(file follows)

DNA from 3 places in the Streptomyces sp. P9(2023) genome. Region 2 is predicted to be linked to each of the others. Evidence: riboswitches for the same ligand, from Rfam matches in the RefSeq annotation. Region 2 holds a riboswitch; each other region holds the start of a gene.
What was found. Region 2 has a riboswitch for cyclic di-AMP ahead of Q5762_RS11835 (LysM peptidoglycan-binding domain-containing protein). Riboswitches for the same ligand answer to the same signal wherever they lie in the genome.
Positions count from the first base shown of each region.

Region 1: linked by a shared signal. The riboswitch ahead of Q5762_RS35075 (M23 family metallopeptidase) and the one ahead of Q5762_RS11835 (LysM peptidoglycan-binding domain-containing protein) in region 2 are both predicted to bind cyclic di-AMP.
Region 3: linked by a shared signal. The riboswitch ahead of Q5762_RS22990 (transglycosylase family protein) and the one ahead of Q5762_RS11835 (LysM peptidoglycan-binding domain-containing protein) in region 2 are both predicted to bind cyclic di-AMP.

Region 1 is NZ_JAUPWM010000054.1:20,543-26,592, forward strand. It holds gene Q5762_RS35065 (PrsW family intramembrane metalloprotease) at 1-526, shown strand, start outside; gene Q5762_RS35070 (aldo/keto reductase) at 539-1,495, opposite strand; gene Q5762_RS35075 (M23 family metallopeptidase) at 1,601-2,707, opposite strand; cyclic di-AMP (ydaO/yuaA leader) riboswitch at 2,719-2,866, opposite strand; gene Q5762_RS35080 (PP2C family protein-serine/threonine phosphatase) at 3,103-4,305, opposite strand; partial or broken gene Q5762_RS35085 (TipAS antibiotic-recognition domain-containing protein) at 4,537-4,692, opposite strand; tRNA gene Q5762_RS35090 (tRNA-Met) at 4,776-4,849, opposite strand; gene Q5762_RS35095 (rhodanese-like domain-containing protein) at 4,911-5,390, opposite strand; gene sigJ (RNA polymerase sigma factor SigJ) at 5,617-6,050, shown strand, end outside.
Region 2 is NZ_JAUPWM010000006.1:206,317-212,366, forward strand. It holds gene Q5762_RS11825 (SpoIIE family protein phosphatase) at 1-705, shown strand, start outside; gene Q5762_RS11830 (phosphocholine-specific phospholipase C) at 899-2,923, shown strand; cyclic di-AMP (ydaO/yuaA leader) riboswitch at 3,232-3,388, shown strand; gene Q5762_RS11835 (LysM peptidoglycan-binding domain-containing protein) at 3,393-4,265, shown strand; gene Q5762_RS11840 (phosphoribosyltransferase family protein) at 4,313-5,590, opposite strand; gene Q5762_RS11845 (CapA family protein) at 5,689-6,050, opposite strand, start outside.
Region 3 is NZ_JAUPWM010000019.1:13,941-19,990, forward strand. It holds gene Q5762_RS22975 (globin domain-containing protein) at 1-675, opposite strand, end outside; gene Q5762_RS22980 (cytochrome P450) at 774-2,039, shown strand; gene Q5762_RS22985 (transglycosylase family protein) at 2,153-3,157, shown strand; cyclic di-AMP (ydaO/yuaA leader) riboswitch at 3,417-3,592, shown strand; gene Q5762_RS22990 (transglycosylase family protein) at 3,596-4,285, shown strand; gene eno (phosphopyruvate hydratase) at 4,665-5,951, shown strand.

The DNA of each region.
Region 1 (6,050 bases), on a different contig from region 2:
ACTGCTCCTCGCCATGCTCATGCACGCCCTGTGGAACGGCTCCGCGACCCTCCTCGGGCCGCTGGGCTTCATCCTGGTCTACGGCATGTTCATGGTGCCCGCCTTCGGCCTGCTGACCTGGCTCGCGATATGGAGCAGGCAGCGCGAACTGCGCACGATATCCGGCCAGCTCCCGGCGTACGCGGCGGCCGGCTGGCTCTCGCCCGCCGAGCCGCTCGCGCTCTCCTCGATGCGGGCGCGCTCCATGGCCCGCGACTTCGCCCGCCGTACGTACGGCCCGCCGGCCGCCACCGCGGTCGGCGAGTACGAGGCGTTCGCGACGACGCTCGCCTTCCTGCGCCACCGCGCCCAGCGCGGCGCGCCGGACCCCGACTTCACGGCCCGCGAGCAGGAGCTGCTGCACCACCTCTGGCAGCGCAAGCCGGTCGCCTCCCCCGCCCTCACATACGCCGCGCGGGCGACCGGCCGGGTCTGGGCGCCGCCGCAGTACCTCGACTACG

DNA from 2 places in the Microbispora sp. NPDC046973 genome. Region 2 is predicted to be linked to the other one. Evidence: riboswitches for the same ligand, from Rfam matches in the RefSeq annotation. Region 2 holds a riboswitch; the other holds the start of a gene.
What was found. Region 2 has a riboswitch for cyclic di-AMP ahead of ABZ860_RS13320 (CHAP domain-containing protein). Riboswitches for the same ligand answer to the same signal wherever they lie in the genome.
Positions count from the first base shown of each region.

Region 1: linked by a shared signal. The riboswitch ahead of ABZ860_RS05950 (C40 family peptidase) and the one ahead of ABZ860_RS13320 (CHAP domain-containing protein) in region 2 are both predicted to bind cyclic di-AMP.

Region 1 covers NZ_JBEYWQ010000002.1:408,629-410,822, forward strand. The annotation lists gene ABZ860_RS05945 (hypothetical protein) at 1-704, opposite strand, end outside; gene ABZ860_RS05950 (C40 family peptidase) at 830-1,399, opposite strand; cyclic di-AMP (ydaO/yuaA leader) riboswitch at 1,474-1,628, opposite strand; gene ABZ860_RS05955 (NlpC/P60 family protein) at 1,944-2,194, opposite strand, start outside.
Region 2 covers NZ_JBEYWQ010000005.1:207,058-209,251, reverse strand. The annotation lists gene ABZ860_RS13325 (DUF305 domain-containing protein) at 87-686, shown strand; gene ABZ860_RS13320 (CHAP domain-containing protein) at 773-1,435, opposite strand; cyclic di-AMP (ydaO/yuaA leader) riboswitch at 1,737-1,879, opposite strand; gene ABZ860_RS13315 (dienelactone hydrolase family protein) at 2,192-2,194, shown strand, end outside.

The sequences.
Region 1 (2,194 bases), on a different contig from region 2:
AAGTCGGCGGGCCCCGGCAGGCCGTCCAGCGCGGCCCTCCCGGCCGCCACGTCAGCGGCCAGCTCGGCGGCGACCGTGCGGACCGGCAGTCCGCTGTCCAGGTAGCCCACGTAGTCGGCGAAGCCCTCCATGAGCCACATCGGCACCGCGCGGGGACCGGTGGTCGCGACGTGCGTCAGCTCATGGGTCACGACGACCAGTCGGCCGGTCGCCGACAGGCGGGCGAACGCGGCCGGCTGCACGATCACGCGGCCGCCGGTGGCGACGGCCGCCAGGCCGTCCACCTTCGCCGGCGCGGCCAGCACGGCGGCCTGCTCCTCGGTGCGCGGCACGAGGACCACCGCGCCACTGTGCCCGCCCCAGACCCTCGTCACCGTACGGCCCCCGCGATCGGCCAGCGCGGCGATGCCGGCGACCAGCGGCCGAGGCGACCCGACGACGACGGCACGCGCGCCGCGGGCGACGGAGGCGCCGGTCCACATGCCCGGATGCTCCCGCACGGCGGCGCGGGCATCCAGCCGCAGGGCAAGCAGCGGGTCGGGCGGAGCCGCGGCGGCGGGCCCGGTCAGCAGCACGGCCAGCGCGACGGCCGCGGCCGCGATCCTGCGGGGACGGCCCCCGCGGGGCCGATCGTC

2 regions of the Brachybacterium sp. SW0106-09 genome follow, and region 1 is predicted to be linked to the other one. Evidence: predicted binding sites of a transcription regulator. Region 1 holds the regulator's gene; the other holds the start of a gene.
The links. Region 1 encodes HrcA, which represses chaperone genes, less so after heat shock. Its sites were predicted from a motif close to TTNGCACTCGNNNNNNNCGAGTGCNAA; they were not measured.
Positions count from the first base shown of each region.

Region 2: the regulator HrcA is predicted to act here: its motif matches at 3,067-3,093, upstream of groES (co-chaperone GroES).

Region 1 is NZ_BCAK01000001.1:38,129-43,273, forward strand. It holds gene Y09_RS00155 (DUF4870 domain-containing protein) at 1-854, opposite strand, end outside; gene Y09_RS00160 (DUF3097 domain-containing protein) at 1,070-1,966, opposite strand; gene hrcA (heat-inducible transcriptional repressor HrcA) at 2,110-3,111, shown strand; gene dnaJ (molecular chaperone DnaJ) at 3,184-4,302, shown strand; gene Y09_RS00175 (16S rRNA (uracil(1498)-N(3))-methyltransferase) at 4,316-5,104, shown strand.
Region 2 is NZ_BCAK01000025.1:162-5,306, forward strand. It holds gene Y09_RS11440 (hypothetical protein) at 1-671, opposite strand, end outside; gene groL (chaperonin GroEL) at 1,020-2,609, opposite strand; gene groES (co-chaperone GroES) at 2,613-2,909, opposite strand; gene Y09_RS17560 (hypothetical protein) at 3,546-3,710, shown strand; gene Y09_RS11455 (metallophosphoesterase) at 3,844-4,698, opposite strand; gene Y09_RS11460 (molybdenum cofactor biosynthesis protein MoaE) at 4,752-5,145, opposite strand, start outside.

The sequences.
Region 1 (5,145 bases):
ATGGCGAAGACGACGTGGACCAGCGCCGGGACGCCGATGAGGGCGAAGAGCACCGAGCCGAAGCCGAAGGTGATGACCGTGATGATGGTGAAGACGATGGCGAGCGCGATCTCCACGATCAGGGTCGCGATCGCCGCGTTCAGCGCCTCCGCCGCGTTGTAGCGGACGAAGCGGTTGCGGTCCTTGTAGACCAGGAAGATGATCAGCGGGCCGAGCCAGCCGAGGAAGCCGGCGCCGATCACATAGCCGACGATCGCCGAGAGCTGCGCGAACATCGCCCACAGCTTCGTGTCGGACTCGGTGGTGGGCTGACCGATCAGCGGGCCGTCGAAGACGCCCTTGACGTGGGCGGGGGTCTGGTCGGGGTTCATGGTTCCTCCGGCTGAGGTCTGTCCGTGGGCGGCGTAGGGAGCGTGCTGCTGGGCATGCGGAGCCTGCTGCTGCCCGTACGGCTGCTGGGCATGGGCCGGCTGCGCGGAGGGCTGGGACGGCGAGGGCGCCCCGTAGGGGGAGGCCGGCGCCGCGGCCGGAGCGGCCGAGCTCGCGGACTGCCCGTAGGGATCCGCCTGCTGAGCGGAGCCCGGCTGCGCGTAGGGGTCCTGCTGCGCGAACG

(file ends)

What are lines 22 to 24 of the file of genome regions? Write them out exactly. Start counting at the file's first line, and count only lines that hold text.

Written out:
The links. Region 1 encodes HrcA, which represses chaperone genes, less so after heat shock. Its sites were predicted from a motif close to TTNGCACTCGNNNNNNNCGAGTGCNAA; they were not measured.
Positions count from the first base shown of each region.

Region 2: the regulator HrcA is predicted to act here: its motif matches at 3,067-3,093, upstream of groES (co-chaperone GroES).